The Birds are Back!

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Shorebirds at Cape May National Wildlife Refuge. USFWS

There are many telltale signs of spring’s arrival. The snow starts to melt away. Flowers bravely poke through the soil. The sun extends its curfew past 5 o’clock. Warmth and growth return after the long winter months…and so do the birds!

From Virginia to Maine, and even up to Canada, migratory shorebirds are returning from their wintering grounds in the Bahamas and the southeastern United States, as they do every spring. Piping plovers, red knots, American oystercatchers, semipalmated sandpipers, sanderlings, and least terns are a few examples of the species you might see. Several of these birds are experiencing population declines, and a few are already listed as threatened and endangered.

Whether stopping during their long journey northward or staying for the season to breed, these feathery friends find irreplaceable nesting, feeding, and resting habitat on our Northeast beaches.

The American oystercatcher is just one of many shorebirds that return to the Northeast in the springtime. USFWS

As the birds come back, here’s what to expect:

What’s going on behind that fencing?

The symbolic fencing you might see lining the mid to upper beach protects habitat for these migratory birds, specifically piping plovers, least terns, and common terns. Biologists and volunteers brave the icy ocean winds in March to rope off common nesting sites. The virtual barrier identifies breeding areas and discourages use by pedestrians, pets, and vehicles early in the season.

After their long, hard migration, the birds arrive to undisturbed habitat in April and May and can get right to nesting! Early-season breeding can lead to higher productivity for the birds and earlier removal of symbolic fencing from the beaches.

Symbolic fencing and signage on the beach with orange flagging tape. Photo by Bret Serbin/USFWS

Some of those fence posts have signs on them…what’s going on with that?

Informational signs are an effective way for biologists to communicate with beachgoers about the birds. Even if you’re used to seeing the same signs year after year, it helps to have a quick refresher on what they mean. Most signs in areas where shorebirds are nesting or resting will read “Area Closed.” These are in place to keep people at a distance.

Shorebird eggs are well-camouflaged and so are tiny shorebird chicks, making it difficult for predators and pedestrians to see them. To avoid inadvertently stepping on nests or chicks, people need to stay outside the fencing.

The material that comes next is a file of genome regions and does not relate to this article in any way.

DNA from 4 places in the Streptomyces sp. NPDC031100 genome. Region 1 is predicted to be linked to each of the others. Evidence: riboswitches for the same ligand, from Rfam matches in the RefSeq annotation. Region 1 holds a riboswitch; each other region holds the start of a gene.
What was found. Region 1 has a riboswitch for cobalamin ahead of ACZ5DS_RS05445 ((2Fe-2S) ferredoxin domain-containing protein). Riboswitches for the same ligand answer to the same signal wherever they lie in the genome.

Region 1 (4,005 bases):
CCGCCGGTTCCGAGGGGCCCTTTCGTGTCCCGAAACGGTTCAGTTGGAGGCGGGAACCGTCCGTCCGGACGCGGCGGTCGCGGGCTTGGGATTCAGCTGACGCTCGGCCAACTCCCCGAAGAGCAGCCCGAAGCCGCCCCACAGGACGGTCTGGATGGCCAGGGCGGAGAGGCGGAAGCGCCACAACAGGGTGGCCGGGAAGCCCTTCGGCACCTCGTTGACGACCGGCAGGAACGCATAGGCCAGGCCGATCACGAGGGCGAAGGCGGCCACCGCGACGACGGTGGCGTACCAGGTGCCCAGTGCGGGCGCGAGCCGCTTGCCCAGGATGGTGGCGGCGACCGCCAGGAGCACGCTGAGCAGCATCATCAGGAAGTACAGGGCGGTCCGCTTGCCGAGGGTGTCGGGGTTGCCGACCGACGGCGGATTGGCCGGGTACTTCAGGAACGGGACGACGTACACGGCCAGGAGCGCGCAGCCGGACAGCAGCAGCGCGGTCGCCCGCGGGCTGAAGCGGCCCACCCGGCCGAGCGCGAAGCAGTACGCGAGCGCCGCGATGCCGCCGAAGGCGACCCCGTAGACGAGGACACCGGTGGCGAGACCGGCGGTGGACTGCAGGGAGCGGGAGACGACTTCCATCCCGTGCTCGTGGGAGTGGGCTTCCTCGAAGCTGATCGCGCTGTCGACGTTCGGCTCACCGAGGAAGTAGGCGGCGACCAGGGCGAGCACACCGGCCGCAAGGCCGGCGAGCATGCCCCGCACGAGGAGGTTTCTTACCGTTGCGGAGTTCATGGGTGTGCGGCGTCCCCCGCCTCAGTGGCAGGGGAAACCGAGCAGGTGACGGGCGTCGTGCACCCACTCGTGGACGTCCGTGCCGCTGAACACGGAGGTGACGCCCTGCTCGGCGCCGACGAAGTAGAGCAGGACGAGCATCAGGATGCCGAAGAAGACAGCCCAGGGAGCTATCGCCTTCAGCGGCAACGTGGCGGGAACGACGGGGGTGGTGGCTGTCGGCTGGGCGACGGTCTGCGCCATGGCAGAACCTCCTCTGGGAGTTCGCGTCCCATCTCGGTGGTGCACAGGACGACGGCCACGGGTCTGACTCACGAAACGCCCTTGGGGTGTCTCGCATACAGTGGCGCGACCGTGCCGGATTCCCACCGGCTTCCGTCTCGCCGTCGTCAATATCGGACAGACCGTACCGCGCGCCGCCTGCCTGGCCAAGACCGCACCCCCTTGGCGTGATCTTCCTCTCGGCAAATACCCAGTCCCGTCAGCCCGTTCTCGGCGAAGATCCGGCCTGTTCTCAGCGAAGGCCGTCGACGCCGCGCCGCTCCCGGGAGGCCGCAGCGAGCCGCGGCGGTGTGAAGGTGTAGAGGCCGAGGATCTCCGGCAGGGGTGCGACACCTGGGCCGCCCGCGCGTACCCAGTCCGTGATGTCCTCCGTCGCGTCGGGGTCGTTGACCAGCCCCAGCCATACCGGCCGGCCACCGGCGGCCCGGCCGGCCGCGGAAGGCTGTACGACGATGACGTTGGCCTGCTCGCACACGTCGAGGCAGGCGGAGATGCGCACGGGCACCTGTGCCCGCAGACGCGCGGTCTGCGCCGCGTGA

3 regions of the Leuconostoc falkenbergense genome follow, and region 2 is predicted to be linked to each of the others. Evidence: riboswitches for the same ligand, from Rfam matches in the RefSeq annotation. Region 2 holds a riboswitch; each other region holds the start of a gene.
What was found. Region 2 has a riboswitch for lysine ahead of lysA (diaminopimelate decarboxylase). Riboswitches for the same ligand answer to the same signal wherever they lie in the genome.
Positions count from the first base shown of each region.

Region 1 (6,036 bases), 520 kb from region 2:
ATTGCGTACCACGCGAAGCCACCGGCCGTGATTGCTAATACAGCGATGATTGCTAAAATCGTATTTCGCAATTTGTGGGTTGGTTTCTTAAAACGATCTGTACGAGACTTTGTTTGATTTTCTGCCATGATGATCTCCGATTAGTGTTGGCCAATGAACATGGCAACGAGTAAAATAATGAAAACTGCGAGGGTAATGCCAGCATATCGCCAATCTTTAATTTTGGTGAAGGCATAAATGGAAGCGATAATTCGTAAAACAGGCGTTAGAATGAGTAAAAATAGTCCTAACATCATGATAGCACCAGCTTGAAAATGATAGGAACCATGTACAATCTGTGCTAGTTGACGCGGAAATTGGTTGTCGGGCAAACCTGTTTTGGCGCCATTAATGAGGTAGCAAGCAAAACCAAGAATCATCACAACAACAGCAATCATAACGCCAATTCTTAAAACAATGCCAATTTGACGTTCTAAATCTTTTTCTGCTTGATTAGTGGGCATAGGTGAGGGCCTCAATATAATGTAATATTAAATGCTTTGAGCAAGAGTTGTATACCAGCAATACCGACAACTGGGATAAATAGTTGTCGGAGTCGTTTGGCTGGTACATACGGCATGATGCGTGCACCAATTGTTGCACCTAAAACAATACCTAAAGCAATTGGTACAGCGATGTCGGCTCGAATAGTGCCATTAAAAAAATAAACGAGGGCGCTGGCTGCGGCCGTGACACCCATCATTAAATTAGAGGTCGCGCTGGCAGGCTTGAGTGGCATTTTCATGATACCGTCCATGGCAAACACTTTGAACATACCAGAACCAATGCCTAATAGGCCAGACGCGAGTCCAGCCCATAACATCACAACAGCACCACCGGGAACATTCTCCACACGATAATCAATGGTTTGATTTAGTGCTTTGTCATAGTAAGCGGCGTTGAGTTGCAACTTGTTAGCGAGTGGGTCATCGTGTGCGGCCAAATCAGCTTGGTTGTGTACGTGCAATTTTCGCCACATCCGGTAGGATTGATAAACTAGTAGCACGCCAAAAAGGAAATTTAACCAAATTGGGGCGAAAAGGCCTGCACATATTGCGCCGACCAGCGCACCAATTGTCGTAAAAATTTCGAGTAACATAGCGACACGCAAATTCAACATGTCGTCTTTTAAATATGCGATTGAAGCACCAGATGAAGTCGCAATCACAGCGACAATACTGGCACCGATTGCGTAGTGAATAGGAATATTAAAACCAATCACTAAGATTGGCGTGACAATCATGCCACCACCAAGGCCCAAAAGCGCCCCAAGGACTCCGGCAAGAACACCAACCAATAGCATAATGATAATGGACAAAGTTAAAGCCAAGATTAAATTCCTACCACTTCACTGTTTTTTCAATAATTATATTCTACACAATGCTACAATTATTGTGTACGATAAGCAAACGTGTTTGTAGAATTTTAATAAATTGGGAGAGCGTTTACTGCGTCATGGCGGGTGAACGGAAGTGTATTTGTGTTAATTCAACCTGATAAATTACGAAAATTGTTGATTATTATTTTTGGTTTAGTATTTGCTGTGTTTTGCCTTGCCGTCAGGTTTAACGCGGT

Coming too close to nesting habitat can also stress out shorebirds. Incubating adults often try to lead potential predators away from their nests, which leaves eggs exposed to the elements for prolonged periods. High levels of disturbance can cause shorebirds to abandon their nests.

Other signs include “Pet Closure Area” and “No Driving.” These closures protect new hatchlings that can’t fly yet. Some chicks, like piping plovers, are no bigger than a cotton ball when they first hatch and blend in with the sand around them. It’s nearly impossible to see them from inside a vehicle, especially if they’re hidden behind ridges of sand in old tire tracks. They’re also hard to spot when feeding near the shoreline around piles of washed up seaweed and sea grasses called wrack.

Pet closures are enforced because both leashed and unleashed dogs can chase shorebirds and possibly catch and kill them. Even well-trained dogs pose a threat. These birds can’t distinguish between pets and natural predators, so dogs near nesting habitat can cause extreme stress for the birds.

Shorebird parents will sometimes feign a broken wing to distract predators or humans from their nests or chicks, which uses a lot of energy. Photo by Ariel Kallenbach/USFWS

Tips for sharing the shore:

1.Give the birds space! Keep your distance from fencing, and be aware of your surroundings.

2. Keep pets on leashes and out of “Pet Closure” areas.

3. Avoid flushing birds from the shore. They need their energy for breeding and refueling! If you see shorebirds eating or resting, try to avoid them.

4. Carry in, carry out. Make sure to take all your food waste and trash off the beach when you leave. Refuse attracts shorebird predators, like foxes.

5. Be careful with kites! Flying kites too close to shorebird nesting habitat can make the birds think there is a predator overhead, like an American crow or kestrel, and cause unnecessary stress.

6. Pack your binoculars in your beach bag this summer! You can observe and appreciate these beautiful birds from afar. The Northeast has some amazing wildlife, so while resting and relaxing on the sand this year, don’t miss out on the exciting nature right under your nose.

7. Know the local rules, regulations, and notices about pets, driving, fireworks, and other activities before you visit the beach. Your local beaches should have online information through town, state, or federal websites, with information specific to your area. Always err on the side of caution and contact someone if you have questions. If you happen to see a biologist or steward on the beach monitoring these birds, ask them questions too!

Shorebirds and gulls crowd a beach in the Northeast. Laurel Wilkerson/USFWS

After being cooped up all winter, it’s nice to imagine being out on the beach again. As you prepare to soak up the sun, keep these helpful tips in mind. Because, as much as we cherish the beaches of the Northeast, shorebirds depend on this limited habitat for their very survival.

Story Tags

Coastal zone management
Migratory birds